Young people with type 1 diabetes who are set to go to university are being urged to be mindful of their health.
A new study has highlighted the impact starting university can have on students with type 1 diabetes, and how those who transition to further education could be at “high risk” of difficulties with diabetes management.
The research involved 1,865 students with type 1 diabetes aged 18-24 who were asked to complete a questionnaire. Variables between demographics and diabetes control were then analysed by researchers from the department of diabetes and endocrinology at Norfolk and Norwich University Hospitals NHS Foundation Trust.
The findings suggested that 63% of respondents found it harder to manage their condition at university, although 62% say they had been able to maintain their routine diabetes care with their home team.
Starting university is a busy time and many students can be distracted by the workload and the social events that are held – particularly during Freshers’ Week. It can be easy for blood sugar levels and medication to be secondary thoughts, but it is much safer and healthier for students if diabetes management is also prioritised during these times.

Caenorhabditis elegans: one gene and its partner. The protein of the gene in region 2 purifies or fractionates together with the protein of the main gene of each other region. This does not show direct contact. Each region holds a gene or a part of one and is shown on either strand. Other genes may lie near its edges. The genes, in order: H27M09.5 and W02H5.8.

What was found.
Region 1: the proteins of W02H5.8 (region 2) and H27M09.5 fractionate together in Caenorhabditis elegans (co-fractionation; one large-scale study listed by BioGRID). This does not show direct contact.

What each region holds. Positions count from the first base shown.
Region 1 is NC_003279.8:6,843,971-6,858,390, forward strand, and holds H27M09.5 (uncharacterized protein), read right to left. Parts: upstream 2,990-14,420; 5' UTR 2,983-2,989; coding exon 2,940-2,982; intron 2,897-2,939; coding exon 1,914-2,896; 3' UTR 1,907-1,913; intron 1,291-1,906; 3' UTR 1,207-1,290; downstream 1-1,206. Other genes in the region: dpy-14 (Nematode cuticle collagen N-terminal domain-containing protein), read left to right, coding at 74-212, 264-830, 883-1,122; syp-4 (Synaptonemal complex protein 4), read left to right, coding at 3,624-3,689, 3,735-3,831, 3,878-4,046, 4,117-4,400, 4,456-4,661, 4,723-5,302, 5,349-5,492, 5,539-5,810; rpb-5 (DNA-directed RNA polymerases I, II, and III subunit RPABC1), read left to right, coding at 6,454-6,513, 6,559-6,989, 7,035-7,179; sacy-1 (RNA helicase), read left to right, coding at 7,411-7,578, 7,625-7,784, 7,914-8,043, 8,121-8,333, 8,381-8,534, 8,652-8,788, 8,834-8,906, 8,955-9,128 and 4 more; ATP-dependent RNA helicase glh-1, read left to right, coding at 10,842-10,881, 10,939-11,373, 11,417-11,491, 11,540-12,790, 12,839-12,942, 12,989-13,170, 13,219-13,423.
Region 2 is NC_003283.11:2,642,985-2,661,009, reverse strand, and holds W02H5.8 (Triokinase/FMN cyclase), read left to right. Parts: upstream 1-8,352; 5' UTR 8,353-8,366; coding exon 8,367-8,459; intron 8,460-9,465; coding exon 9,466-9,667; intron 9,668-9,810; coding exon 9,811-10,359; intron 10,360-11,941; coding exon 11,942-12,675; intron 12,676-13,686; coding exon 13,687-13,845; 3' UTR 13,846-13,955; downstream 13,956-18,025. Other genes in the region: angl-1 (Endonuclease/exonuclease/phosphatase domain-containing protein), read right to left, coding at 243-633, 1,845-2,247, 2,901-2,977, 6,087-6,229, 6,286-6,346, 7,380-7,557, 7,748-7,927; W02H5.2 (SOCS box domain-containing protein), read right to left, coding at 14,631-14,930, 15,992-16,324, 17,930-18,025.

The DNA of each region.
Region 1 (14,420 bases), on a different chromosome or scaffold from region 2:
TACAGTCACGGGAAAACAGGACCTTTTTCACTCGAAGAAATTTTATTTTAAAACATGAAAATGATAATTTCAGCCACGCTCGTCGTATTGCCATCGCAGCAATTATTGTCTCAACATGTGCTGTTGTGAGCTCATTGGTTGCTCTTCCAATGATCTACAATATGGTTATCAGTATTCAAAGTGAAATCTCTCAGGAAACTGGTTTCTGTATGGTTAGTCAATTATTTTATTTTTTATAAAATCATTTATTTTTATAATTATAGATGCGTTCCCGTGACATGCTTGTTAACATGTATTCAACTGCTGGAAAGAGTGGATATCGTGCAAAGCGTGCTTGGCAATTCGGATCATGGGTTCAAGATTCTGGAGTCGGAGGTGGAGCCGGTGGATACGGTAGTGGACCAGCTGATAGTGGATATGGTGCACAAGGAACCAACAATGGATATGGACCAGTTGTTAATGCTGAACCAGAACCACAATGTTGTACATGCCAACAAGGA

Additional findings from the questionnaire included 44% declaring they had higher HbA1c levels during university compared to before they started. More than half admitted they had experienced regular episodes of low blood sugar.
Female students and those who changed healthcare provider were approximately twice as likely to report having less healthy diabetes control.
“The study quantifies the high level of risk experienced by students with type 1 diabetes during the transition to university, in particular, female students and those moving to a new university healthcare provider,” wrote the authors.
The research has been published online in Diabetic Medicine.
If a student is feeling overwhelmed, they can speak to their doctor or health team about any problems they are having with or related to their diabetes. The health team can help to offer useful support.